The Mechanical Spectator

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Readers of Addison and Steele will recognise the allusion instantly, but for those unfortunate enough never to have encountered them, here is the précis.

The Spectator was a character who wrote observations of life and people in a daily sheet published between 1711 and 1712 – he spoke little to those about him, but keenly observed and reported their foibles. He was a member of a fictional club that portrayed members of the clergy, landed gentry, army, and commercial men, and he wove them all into tales of the city of London and an unspecified country seat of Sir Roger De Coverley.

The Spectator was the name of this broad sheet or magazine as well – connected only in name with the current one that restarted in Great Britain in the 1820’s. Addison and Steele have long since handed in their lunch pails but I can recommend their writings to anyone as models of amusement and instruction.

I am delighted to think that in my peregrinations about Perth and Melbourne I can do much the same for readers of this blog, with the additional advantage to they and I, of being able to illustrate it with images. I, too, find that my participation in the various sports and revels is a shallow one – I have no affiliation with any club or organisation – and I can observe at will.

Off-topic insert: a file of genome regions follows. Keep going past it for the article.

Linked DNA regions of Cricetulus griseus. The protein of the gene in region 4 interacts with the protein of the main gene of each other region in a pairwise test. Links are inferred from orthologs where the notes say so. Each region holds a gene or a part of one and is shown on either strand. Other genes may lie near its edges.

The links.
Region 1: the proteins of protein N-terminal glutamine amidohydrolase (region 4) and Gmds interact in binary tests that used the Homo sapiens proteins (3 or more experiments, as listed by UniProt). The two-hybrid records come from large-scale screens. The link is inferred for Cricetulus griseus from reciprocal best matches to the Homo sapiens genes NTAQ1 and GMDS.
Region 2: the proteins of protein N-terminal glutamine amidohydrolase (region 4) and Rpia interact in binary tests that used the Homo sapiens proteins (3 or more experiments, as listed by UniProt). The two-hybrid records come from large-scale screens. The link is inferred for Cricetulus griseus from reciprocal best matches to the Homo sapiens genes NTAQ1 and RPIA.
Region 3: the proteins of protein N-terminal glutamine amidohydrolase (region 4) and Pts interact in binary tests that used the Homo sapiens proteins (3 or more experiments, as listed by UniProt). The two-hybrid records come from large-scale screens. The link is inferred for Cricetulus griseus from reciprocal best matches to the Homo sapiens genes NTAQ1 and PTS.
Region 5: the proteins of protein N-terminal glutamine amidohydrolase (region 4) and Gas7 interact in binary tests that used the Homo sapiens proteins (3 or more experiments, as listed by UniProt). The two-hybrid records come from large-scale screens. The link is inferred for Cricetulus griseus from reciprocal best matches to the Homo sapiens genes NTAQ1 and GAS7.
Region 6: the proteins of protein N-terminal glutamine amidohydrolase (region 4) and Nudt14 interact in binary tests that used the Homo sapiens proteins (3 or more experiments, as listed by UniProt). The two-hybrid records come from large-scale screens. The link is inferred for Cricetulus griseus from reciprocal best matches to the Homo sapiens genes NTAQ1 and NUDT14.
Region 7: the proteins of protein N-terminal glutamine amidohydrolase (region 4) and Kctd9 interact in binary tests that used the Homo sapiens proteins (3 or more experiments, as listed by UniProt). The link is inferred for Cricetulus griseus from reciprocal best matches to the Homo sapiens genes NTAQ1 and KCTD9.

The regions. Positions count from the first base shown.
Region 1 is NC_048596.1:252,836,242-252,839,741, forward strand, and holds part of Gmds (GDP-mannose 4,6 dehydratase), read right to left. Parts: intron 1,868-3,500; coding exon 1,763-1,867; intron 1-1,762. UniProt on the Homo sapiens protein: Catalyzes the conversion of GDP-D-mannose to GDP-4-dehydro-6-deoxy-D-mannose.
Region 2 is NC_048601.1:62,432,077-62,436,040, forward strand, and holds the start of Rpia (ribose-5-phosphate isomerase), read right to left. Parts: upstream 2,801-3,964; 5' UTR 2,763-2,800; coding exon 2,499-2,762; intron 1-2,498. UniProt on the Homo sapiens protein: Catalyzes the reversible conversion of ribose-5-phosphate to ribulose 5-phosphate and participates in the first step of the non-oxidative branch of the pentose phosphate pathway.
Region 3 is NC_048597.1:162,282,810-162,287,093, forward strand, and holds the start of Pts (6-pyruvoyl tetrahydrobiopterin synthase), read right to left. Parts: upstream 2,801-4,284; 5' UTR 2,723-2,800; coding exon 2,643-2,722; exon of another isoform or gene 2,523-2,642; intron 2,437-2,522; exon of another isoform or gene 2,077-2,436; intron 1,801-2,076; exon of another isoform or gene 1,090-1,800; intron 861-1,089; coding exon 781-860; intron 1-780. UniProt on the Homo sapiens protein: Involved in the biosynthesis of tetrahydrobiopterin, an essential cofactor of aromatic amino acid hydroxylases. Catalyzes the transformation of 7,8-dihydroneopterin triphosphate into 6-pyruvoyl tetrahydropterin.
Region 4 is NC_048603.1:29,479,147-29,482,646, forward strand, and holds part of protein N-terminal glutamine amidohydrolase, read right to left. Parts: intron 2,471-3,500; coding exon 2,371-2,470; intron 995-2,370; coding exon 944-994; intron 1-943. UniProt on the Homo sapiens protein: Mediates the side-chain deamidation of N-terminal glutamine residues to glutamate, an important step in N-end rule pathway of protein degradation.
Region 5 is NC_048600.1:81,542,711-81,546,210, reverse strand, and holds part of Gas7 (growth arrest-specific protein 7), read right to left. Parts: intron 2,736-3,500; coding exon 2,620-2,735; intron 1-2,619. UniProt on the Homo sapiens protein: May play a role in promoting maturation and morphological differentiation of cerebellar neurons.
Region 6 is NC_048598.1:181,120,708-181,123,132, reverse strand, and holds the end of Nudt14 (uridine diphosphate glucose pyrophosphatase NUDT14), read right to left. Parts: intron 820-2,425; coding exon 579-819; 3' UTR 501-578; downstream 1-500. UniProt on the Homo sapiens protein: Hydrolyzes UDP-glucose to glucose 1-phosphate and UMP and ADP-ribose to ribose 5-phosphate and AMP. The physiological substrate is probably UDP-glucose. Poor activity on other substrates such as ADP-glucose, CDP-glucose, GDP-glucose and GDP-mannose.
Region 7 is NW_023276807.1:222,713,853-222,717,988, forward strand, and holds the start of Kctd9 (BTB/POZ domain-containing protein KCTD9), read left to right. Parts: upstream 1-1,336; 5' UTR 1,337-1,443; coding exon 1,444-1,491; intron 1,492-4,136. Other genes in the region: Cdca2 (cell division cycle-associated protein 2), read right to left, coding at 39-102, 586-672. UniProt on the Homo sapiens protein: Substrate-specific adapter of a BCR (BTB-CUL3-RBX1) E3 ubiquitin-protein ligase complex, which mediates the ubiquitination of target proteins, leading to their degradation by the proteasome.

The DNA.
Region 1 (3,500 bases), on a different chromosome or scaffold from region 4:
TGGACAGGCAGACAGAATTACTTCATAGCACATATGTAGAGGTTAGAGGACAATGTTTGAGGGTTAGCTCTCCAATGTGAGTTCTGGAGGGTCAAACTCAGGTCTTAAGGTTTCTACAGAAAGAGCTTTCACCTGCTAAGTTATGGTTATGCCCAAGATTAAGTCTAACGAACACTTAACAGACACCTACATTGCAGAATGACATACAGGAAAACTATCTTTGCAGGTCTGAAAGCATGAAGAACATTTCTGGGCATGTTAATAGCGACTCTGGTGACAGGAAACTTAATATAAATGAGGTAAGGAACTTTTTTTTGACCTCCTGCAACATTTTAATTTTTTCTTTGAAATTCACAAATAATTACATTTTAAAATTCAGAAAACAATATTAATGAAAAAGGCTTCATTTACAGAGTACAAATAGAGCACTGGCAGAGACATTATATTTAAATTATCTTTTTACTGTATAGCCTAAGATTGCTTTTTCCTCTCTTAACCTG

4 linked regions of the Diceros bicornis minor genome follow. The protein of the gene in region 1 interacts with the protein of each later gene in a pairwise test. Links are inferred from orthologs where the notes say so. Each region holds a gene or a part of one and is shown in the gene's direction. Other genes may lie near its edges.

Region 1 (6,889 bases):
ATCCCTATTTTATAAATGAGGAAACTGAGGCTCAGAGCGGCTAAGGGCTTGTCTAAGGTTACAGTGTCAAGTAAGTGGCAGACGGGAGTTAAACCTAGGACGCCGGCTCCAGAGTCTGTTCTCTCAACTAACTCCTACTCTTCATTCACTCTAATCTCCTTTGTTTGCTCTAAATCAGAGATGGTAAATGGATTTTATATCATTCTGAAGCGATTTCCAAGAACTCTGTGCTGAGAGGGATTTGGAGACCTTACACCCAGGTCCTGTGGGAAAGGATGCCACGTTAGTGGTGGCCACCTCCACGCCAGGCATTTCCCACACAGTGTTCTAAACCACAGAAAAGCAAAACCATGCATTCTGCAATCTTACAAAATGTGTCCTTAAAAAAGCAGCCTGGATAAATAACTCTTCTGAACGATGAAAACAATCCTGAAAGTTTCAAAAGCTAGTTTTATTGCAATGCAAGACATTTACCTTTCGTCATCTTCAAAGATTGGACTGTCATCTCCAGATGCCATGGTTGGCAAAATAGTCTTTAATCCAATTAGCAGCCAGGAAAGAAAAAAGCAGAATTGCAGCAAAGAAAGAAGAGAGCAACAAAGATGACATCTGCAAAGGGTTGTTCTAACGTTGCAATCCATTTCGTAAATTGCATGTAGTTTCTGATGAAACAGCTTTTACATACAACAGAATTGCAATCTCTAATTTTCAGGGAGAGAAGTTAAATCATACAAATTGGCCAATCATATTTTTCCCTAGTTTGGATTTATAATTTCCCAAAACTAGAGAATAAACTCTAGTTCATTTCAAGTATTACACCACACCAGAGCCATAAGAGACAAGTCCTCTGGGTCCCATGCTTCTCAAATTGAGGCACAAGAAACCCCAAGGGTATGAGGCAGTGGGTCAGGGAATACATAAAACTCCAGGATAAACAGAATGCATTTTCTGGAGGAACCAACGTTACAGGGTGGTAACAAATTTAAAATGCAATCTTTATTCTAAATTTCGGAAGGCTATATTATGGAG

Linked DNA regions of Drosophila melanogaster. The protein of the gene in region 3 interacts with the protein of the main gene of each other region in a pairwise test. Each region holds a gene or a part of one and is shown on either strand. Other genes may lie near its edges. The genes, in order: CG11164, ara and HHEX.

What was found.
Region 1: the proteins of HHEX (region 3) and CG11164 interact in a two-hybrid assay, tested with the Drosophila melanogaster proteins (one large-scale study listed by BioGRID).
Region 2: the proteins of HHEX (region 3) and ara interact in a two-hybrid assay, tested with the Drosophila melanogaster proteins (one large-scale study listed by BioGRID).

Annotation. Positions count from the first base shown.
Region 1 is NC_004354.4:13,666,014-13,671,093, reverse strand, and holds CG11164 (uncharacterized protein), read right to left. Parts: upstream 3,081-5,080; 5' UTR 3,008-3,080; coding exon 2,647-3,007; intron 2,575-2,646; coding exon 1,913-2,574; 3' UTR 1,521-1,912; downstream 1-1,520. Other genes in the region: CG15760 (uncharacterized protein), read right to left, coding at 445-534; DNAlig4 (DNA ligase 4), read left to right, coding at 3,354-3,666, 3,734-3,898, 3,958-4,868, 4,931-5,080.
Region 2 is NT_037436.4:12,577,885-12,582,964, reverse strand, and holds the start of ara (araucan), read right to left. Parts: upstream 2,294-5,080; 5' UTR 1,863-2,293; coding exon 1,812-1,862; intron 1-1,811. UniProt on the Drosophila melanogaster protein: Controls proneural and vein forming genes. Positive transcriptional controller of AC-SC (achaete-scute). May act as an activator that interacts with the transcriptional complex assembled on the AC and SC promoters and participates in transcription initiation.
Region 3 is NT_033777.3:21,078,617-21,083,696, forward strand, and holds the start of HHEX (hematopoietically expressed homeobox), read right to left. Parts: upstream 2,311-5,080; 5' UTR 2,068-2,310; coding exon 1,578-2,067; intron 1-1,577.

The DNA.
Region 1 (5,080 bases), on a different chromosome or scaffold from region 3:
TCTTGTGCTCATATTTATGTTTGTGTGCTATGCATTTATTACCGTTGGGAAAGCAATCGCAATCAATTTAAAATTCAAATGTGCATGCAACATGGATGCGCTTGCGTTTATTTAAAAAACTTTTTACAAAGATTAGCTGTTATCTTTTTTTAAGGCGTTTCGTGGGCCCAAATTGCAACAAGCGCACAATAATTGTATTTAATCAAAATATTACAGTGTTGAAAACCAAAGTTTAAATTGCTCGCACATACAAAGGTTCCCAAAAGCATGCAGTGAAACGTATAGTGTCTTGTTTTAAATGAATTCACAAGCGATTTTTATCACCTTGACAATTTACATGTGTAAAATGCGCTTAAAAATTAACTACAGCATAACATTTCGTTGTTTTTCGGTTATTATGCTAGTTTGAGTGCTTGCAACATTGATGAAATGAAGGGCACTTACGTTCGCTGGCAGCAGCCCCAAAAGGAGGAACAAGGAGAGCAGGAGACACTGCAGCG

Like The Spectator, I think that I might sometimes get my conclusions muddled – ending up with a wrong conclusion drawn from what I have seen. Like him, I can also exercise prejudice and flippancy, though I hope that the motoring enthusiasts see that there is no real malice.

If people will talk to me, I will talk to them, and give them a fair play here on the page. Most people telling their own story do know the facts of the case, and if they can be persuaded to tell enough of them, even temporary distortions can be got over. I am also happy to say that I know a number of people expert in the field of motor cars, re-enacting, armouring, and other such arcane pursuits. When I err, they correct, and I am grateful for it.

There are a number of temptations involved with this view of the world – that of changing the format of the WordPress blog page for something more historic – the idea of fubstituting and “f” for the firft “s” of a word to give a more ftylish typography – the temptation to Captalise the odd word to put Emphasis here and there. I shall resist – this blog needs serve several streams of topics and going off on one would be restrictive. I couldn’t stand the autocorrect prompts if I tried to to the small f trick – and startling capitals and jumps in typography seem to be more the style of internet political charlatans these days.

And the last thing I want to do is associate with charlatans in my time off…

 

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